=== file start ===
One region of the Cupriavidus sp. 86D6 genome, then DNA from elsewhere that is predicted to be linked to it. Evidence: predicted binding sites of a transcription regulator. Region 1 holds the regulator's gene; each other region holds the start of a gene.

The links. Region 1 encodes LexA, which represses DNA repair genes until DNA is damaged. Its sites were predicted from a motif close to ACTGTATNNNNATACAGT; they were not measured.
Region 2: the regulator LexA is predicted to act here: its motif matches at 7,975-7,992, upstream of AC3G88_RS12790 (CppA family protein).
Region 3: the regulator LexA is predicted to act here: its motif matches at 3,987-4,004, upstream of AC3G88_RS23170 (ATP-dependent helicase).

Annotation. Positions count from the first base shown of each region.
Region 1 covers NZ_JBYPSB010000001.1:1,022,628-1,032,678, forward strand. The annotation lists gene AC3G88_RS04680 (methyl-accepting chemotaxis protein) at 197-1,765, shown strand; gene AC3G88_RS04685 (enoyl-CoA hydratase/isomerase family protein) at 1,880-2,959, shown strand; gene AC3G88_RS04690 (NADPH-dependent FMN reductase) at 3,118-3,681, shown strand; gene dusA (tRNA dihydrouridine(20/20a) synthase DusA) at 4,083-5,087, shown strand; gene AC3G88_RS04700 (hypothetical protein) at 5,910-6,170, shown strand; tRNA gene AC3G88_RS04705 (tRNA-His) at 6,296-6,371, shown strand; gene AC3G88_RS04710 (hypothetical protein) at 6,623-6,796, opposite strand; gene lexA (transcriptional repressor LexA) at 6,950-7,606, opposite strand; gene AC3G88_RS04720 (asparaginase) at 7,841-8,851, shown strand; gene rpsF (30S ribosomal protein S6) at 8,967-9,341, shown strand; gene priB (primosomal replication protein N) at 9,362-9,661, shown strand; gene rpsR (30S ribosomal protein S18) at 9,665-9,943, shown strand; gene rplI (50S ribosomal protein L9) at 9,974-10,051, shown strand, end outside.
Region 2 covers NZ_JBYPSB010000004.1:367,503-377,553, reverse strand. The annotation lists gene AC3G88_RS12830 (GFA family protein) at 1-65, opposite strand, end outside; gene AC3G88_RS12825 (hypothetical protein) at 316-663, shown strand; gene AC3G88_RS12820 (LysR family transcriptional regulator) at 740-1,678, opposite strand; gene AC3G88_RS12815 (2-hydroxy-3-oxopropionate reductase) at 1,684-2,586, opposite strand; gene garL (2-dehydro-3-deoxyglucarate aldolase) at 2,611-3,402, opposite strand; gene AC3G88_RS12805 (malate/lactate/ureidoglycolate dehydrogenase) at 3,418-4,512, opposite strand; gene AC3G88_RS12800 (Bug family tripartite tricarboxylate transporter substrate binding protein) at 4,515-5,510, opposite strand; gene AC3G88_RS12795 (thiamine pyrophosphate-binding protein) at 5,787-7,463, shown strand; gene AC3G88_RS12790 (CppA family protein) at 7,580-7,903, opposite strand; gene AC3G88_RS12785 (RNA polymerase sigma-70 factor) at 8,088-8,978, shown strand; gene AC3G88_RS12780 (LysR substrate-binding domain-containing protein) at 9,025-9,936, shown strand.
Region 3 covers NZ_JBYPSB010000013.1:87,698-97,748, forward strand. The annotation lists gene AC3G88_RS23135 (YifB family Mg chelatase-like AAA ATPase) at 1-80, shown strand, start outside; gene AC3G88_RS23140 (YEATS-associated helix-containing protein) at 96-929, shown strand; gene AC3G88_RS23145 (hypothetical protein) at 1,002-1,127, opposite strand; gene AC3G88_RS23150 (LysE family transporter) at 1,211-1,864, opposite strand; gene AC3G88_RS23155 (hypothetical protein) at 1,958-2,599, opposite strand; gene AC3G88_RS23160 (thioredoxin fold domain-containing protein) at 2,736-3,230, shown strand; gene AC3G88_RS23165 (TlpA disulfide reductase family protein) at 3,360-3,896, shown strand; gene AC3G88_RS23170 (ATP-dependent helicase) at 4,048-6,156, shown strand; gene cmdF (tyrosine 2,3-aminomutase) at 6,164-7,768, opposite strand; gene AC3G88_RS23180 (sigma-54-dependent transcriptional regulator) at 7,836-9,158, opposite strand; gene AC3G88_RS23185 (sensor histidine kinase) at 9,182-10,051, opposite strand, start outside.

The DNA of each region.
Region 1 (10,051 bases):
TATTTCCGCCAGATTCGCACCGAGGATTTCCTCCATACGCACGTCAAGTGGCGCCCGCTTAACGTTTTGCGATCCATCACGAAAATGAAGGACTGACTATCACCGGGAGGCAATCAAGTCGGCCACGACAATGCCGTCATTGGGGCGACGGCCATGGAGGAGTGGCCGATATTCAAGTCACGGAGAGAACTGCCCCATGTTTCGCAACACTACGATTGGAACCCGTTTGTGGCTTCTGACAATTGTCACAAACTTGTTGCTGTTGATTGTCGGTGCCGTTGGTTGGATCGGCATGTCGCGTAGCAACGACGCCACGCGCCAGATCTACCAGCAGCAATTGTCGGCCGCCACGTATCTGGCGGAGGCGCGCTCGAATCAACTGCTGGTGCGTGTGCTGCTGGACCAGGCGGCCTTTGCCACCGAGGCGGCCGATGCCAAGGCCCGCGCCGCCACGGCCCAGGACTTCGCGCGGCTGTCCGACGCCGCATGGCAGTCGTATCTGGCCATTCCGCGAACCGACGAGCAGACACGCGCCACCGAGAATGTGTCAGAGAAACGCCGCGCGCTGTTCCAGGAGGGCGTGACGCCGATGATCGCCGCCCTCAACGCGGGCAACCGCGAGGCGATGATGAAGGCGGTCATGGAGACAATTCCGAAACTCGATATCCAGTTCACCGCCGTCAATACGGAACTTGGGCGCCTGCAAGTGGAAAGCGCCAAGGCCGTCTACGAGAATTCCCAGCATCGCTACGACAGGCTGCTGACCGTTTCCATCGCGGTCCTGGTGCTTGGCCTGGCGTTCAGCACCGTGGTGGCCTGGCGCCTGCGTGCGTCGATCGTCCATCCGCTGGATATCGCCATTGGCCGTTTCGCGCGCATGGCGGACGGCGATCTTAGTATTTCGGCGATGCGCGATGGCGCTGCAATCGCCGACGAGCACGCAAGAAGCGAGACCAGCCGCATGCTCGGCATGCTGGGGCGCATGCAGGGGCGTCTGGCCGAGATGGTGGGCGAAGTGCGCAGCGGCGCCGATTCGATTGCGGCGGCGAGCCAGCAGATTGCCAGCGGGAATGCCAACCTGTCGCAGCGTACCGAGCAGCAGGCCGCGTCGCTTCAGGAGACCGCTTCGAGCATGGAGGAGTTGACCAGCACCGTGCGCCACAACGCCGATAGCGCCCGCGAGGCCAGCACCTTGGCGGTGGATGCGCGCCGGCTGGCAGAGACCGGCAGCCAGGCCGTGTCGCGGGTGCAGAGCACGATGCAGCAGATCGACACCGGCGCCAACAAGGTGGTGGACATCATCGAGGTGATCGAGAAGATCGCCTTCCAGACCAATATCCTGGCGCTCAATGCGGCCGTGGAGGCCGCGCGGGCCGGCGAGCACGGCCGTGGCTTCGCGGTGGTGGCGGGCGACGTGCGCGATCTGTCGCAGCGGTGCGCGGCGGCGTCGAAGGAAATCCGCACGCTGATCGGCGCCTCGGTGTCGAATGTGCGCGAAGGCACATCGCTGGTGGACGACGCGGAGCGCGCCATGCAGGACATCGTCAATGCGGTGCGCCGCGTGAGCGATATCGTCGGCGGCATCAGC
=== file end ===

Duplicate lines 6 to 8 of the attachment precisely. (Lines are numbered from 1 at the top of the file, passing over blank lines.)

Region 1 covers NZ_JBYPSB010000001.1:1,022,628-1,032,678, forward strand. The annotation lists gene AC3G88_RS04680 (methyl-accepting chemotaxis protein) at 197-1,765, shown strand; gene AC3G88_RS04685 (enoyl-CoA hydratase/isomerase family protein) at 1,880-2,959, shown strand; gene AC3G88_RS04690 (NADPH-dependent FMN reductase) at 3,118-3,681, shown strand; gene dusA (tRNA dihydrouridine(20/20a) synthase DusA) at 4,083-5,087, shown strand; gene AC3G88_RS04700 (hypothetical protein) at 5,910-6,170, shown strand; tRNA gene AC3G88_RS04705 (tRNA-His) at 6,296-6,371, shown strand; gene AC3G88_RS04710 (hypothetical protein) at 6,623-6,796, opposite strand; gene lexA (transcriptional repressor LexA) at 6,950-7,606, opposite strand; gene AC3G88_RS04720 (asparaginase) at 7,841-8,851, shown strand; gene rpsF (30S ribosomal protein S6) at 8,967-9,341, shown strand; gene priB (primosomal replication protein N) at 9,362-9,661, shown strand; gene rpsR (30S ribosomal protein S18) at 9,665-9,943, shown strand; gene rplI (50S ribosomal protein L9) at 9,974-10,051, shown strand, end outside.
Region 2 covers NZ_JBYPSB010000004.1:367,503-377,553, reverse strand. The annotation lists gene AC3G88_RS12830 (GFA family protein) at 1-65, opposite strand, end outside; gene AC3G88_RS12825 (hypothetical protein) at 316-663, shown strand; gene AC3G88_RS12820 (LysR family transcriptional regulator) at 740-1,678, opposite strand; gene AC3G88_RS12815 (2-hydroxy-3-oxopropionate reductase) at 1,684-2,586, opposite strand; gene garL (2-dehydro-3-deoxyglucarate aldolase) at 2,611-3,402, opposite strand; gene AC3G88_RS12805 (malate/lactate/ureidoglycolate dehydrogenase) at 3,418-4,512, opposite strand; gene AC3G88_RS12800 (Bug family tripartite tricarboxylate transporter substrate binding protein) at 4,515-5,510, opposite strand; gene AC3G88_RS12795 (thiamine pyrophosphate-binding protein) at 5,787-7,463, shown strand; gene AC3G88_RS12790 (CppA family protein) at 7,580-7,903, opposite strand; gene AC3G88_RS12785 (RNA polymerase sigma-70 factor) at 8,088-8,978, shown strand; gene AC3G88_RS12780 (LysR substrate-binding domain-containing protein) at 9,025-9,936, shown strand.
Region 3 covers NZ_JBYPSB010000013.1:87,698-97,748, forward strand. The annotation lists gene AC3G88_RS23135 (YifB family Mg chelatase-like AAA ATPase) at 1-80, shown strand, start outside; gene AC3G88_RS23140 (YEATS-associated helix-containing protein) at 96-929, shown strand; gene AC3G88_RS23145 (hypothetical protein) at 1,002-1,127, opposite strand; gene AC3G88_RS23150 (LysE family transporter) at 1,211-1,864, opposite strand; gene AC3G88_RS23155 (hypothetical protein) at 1,958-2,599, opposite strand; gene AC3G88_RS23160 (thioredoxin fold domain-containing protein) at 2,736-3,230, shown strand; gene AC3G88_RS23165 (TlpA disulfide reductase family protein) at 3,360-3,896, shown strand; gene AC3G88_RS23170 (ATP-dependent helicase) at 4,048-6,156, shown strand; gene cmdF (tyrosine 2,3-aminomutase) at 6,164-7,768, opposite strand; gene AC3G88_RS23180 (sigma-54-dependent transcriptional regulator) at 7,836-9,158, opposite strand; gene AC3G88_RS23185 (sensor histidine kinase) at 9,182-10,051, opposite strand, start outside.